People mistakenly believe that listening is a light burden and readily adjustable when competing demands crop up, Just says. But he believes that spoken language is neither simple to process nor easy to tune out.
If listening is demanding, talking appears to be even harder, especially when the other person isn't in the car. In a study published in June in the journal Experimental Psychology, University of South Carolina psychologist Amit Almor put 47 subjects in a surround-sound console and had them detect visual shapes on a monitor or use a mouse to track a moving target on a screen.
When the subjects listened to prerecorded narratives, their attention to the visual task before them dipped significantly. But as they then answered questions about what they'd seen, or even just got ready to speak, their attention to the task on the screen didn't dip -- it plummeted.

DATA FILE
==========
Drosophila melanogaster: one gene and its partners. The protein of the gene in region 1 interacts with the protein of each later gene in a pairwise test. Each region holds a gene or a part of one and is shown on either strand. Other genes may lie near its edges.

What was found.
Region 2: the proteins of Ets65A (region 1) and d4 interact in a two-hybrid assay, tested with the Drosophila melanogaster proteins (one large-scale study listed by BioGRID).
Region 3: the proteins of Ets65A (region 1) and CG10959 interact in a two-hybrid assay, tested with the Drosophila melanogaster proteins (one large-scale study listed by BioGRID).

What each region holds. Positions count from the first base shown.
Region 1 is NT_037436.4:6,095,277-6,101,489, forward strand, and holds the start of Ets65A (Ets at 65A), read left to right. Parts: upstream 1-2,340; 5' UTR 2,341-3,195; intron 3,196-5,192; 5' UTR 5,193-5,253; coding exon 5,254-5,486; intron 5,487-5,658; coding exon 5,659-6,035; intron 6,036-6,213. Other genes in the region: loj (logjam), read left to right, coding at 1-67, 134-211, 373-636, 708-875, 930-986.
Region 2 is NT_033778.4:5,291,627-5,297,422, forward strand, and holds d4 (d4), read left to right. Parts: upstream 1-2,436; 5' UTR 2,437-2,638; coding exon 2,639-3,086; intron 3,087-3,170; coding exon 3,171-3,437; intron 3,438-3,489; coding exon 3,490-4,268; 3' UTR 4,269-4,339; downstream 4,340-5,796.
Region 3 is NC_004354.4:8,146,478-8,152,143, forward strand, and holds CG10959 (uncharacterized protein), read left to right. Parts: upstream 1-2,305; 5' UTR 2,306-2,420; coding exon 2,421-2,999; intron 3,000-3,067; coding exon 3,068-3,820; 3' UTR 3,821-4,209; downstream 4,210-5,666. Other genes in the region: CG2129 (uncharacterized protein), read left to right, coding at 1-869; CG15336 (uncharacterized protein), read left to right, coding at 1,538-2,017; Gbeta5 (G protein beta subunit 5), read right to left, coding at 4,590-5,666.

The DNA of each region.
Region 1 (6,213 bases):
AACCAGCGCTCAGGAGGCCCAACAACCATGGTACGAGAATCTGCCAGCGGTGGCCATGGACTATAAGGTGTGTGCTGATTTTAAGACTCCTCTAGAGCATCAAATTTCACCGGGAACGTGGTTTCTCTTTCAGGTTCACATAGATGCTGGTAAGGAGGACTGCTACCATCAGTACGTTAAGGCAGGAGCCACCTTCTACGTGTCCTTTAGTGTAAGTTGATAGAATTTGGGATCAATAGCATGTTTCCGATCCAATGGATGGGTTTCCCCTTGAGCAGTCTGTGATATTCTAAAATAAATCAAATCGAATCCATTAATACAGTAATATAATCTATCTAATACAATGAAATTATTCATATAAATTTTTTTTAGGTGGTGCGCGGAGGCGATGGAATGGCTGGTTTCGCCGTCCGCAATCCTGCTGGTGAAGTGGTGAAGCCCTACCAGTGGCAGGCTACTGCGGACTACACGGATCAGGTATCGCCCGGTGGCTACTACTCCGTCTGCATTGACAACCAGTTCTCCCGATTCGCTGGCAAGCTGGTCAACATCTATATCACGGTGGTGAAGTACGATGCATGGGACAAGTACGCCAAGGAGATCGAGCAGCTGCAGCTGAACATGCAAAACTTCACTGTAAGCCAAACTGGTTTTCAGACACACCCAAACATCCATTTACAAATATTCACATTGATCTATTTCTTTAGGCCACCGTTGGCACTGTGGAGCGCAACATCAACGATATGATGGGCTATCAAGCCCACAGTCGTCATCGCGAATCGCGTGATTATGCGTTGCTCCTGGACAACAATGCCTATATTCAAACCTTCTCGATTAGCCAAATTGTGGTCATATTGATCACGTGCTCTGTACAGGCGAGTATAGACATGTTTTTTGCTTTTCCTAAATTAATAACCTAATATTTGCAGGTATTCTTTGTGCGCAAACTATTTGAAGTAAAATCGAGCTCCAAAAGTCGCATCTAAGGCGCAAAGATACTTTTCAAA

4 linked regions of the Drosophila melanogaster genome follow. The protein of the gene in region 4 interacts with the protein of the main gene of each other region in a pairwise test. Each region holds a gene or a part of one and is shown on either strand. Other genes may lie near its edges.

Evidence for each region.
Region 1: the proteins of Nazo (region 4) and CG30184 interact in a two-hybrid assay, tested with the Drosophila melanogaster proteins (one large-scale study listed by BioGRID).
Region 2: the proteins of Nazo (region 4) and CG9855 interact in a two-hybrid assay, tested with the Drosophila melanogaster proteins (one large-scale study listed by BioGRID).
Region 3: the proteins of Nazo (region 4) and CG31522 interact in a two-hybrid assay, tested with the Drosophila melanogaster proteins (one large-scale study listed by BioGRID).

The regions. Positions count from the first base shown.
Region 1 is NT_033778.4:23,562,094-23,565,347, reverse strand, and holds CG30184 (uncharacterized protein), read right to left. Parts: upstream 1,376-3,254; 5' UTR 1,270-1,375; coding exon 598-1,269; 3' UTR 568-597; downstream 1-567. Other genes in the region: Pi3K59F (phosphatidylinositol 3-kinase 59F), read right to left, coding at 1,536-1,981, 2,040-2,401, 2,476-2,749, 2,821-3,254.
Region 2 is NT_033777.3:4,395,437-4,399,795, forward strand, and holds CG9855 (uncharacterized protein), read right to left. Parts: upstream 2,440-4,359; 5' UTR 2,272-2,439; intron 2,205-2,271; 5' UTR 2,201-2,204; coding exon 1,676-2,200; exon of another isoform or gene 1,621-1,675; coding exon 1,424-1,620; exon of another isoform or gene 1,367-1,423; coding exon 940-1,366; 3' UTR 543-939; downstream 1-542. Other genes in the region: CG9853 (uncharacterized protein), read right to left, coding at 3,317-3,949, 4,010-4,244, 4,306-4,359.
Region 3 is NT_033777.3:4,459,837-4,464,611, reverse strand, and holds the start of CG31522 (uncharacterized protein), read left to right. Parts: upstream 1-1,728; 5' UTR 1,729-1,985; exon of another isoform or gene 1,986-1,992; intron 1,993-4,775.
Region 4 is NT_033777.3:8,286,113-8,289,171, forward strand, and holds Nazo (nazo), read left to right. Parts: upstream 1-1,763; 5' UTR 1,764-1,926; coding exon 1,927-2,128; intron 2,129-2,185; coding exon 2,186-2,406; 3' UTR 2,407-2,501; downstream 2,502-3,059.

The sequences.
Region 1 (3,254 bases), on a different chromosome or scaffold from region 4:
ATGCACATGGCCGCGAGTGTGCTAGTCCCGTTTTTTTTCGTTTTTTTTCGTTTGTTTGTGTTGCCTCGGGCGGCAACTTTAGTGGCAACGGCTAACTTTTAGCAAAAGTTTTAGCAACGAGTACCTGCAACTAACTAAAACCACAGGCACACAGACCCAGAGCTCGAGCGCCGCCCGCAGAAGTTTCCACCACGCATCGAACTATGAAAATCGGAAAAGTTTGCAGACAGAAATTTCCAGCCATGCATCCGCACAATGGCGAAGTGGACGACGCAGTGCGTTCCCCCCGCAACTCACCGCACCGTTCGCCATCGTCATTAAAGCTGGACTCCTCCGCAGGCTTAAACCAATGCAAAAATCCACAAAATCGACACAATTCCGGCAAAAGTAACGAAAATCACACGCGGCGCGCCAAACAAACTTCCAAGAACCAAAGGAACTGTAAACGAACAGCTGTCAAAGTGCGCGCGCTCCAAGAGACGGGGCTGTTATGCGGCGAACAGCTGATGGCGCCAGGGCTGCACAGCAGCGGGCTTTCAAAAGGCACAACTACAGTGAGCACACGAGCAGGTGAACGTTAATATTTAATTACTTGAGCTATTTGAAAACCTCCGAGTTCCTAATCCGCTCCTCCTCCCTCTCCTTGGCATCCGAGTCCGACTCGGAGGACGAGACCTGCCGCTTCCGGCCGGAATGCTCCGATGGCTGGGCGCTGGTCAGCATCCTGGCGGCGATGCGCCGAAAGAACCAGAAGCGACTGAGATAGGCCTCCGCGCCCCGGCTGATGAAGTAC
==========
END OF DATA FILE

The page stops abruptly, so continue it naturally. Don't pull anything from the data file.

"It has not anything to do with manipulating the phone or holding it," Almor says. "It's the attentional demands of conversation that matters." Those demands shoot up, he adds, when drivers expect to contribute to conversations.
Some researchers, in fact, fear that the new law may cause more traffic accidents, not fewer, because they envision more distractions for many motorists. When ring tones chime and drivers scramble to find their newly purchased headsets -- or, alternatively, scan the roadsides for police enforcing the new ban -- their attention, already stretched, will be further taxed.
Strayer suggests, too, that motorists who believe they're now safer because they're not using a hand-held may now spend more time on the phone in the belief that cellphones' safety issues have been addressed.
It's clear many drivers agree with Schwarzenegger's contention that the roads will be safer. Denise Spooner of Claremont says that although she has her doubts about other drivers, she's pretty sure that hands-free-calling-while-driving has made her a less-hazardous motorist. A stick-shift owner -- and a longtime user of headsets -- Spooner, a 52-year-old historian at Cal State Fullerton, says having both hands available for rapid response "makes the difference."
"What else," she asks, "could it be?"